Sarah said that Benedict approved that "complete manuscript" on Nov. 25, and that the two discussed the matter in person on Dec. 3.
Gänswein said attribution of the introduction and conclusion, and Benedict's identity as a co-author, was a "misunderstanding."
Later on Jan. 14, Sarah tweeted that, while he stood by his version of events, he had requested that Fayard, the book's French publisher, acquiesce to Gänswein's request. The cardinal has insisted that "the complete text will remain absolutely unchanged."
A spokesperson for Ignatius Press told CNA Jan. 14 that while the publisher is "aware" of Gänswein's request, it stands by its statement, and considers the text a co-authored work.
"There is no doubt that Pope Benedict wrote the section 'The Catholic Priesthood;' and since Cardinal Sarah says 'the complete text will remain absolutely unchanged,' then the entries in the table of contents: 'Introduction by the Two Authors' and 'Conclusion by the Two Authors' say all we need to know," the spokesperson added.
The spokesperson told CNA that Ignatius "can't speak to what Ignatius might do if Fayard acquiesces," and that it will address that question if it becomes necessary.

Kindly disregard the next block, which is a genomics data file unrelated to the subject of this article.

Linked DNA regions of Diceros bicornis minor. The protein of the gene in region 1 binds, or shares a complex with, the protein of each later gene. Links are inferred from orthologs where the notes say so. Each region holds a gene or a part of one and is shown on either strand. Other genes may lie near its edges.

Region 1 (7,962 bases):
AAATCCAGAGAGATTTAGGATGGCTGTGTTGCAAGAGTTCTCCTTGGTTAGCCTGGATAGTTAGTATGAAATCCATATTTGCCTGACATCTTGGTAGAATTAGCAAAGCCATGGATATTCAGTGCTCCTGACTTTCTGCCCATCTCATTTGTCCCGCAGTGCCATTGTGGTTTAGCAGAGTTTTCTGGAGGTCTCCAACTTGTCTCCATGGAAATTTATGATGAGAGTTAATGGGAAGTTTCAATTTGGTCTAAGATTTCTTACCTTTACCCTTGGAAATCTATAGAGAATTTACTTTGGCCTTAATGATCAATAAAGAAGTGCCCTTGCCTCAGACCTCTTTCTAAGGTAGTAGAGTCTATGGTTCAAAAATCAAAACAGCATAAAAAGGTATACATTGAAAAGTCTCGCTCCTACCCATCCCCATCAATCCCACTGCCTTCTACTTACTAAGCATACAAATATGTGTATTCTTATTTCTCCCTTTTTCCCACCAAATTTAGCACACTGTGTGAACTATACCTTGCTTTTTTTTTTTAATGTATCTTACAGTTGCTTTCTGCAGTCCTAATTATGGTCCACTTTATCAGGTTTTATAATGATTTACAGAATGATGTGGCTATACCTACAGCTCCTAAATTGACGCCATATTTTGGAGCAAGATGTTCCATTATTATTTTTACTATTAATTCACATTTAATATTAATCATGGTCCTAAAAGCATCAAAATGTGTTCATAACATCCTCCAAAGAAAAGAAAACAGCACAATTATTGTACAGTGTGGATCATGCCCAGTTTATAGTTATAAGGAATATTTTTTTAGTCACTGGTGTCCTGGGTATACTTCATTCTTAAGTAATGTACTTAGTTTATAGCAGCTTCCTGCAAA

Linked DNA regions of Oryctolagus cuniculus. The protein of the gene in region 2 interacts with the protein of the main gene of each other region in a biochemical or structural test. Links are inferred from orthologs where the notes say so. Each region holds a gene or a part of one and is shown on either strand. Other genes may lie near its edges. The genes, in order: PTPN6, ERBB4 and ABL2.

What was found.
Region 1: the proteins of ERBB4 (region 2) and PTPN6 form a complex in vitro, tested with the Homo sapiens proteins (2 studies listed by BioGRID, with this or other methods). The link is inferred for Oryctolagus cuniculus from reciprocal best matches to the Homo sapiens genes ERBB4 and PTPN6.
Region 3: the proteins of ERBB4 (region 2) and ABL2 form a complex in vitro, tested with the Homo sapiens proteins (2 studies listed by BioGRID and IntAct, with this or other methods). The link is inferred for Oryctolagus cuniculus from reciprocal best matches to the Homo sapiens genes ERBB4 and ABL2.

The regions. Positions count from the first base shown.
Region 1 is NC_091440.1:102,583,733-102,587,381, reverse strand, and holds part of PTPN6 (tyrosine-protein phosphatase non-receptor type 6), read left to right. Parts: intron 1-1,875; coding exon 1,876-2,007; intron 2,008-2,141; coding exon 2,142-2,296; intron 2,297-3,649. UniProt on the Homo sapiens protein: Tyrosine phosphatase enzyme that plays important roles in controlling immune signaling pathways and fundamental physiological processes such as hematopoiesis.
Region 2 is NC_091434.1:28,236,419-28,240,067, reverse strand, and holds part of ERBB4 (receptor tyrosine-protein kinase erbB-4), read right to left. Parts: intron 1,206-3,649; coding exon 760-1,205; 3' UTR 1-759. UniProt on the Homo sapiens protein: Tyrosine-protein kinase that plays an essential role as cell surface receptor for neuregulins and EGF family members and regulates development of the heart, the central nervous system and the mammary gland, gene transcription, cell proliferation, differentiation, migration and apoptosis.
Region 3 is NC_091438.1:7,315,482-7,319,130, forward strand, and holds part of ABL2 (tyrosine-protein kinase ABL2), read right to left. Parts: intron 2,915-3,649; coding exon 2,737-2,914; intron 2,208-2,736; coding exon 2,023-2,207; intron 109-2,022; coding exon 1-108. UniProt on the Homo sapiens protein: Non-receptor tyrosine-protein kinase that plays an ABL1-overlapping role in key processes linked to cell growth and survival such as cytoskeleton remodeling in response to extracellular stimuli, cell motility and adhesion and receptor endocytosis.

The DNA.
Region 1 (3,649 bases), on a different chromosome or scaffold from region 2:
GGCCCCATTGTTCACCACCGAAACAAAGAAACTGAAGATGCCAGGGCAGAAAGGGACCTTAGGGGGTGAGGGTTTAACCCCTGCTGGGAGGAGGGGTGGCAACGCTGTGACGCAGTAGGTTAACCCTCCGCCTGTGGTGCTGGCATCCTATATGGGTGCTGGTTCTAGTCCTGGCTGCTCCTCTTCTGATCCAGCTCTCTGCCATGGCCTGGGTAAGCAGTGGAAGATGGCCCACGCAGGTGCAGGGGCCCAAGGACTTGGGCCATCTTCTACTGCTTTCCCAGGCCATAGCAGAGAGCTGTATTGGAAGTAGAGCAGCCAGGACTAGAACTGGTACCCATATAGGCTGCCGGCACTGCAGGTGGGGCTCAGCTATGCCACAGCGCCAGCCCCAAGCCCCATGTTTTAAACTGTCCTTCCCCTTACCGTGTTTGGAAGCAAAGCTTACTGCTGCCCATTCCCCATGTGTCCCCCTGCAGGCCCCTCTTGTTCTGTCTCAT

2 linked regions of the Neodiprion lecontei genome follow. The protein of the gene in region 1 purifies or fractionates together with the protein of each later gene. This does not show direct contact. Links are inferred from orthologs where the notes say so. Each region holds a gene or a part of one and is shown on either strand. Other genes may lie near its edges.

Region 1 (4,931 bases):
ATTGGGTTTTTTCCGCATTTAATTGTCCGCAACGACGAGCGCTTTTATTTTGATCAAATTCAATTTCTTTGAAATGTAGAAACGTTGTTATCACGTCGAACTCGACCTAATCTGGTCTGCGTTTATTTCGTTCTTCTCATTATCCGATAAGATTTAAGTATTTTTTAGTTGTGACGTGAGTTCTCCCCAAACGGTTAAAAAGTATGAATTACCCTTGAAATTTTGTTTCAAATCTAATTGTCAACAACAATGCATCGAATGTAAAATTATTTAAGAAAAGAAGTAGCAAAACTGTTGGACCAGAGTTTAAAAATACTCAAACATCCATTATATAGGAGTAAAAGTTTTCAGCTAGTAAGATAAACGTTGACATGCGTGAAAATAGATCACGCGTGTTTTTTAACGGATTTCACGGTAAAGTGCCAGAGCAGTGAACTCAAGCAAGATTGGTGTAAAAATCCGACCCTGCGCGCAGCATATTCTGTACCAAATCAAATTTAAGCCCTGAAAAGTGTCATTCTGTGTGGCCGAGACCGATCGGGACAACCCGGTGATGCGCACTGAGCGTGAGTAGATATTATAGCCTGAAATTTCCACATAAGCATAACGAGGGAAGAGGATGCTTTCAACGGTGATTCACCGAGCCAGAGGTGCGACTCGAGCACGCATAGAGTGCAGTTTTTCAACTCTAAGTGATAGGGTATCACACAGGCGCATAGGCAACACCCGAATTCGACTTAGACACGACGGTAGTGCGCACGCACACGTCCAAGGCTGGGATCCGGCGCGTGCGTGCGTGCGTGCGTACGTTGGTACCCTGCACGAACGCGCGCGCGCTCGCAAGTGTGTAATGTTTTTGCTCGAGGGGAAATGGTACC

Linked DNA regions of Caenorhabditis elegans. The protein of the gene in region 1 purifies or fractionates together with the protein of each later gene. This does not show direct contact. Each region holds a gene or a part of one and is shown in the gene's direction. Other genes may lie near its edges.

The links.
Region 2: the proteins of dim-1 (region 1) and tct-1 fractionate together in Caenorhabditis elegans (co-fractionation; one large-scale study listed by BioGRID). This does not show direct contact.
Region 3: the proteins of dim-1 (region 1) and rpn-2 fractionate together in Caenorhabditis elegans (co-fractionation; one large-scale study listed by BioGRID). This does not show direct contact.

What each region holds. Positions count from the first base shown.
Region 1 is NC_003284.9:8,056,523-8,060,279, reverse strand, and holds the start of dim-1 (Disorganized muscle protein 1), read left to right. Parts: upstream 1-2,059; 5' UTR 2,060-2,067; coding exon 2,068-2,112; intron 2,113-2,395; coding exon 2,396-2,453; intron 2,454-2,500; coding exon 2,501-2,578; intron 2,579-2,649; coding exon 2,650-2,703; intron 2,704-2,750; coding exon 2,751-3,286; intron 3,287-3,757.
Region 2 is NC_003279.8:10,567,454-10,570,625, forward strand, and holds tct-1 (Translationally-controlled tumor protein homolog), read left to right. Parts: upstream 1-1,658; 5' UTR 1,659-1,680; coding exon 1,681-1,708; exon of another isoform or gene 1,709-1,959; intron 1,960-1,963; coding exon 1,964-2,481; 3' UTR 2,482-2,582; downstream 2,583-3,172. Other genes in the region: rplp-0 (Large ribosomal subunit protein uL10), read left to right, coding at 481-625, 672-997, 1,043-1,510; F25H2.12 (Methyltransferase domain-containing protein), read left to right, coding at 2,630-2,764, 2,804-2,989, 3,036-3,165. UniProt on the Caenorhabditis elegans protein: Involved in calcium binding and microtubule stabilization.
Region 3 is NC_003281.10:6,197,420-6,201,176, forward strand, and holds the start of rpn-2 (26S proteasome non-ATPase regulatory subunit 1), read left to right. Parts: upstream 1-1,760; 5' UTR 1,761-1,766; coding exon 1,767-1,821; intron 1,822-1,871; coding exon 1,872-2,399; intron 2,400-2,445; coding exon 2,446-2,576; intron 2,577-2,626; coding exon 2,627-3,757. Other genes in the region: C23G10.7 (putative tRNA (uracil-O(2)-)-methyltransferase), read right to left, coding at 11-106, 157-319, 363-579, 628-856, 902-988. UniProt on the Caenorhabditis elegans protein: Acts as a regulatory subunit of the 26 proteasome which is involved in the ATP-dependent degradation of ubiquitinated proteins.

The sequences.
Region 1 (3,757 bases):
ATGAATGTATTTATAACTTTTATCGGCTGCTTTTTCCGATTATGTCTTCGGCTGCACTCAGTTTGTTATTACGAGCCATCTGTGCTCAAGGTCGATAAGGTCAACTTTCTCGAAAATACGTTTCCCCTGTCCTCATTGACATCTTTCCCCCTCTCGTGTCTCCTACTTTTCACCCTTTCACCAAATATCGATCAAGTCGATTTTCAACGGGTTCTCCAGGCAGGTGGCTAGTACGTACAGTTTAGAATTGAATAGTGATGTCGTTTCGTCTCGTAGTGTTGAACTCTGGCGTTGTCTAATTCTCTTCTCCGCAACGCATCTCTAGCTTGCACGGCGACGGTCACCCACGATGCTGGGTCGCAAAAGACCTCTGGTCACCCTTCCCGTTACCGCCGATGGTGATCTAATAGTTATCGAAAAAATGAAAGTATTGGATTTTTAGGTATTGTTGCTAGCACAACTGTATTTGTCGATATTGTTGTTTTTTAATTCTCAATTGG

Beyond the question of how the emeritus pope is credited in the work, the book has been the source of controversy because it addresses priestly celibacy while Pope Francis is said to be considering recommendations from a 2019 synod to permit the priestly ordination of some married men in the Amazon region, where there is an acute priest shortage.
Some critics have suggested that a retired pope should not have spoken on a controversial subject under consideration by the current pope. Other critics have suggested that Sarah unfairly manipulated Benedict in order to lobby Pope Francis on the subject.
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Supporters of Benedict say the retired pope has been encouraged by Pope Francis to engage on Church matters.
On Jan. 13, Andrea Tornielli, editorial director of the Vatican's communications office, praised the book.
"Ratzinger and Sarah - who describe themselves as two Bishops 'in filial obedience to Pope Francis' who 'are seeking the truth' in 'a spirit of love for the unity of the Church' - defend the discipline of celibacy and put forth the reasons that they feel counsel against changing it," Tornielli wrote.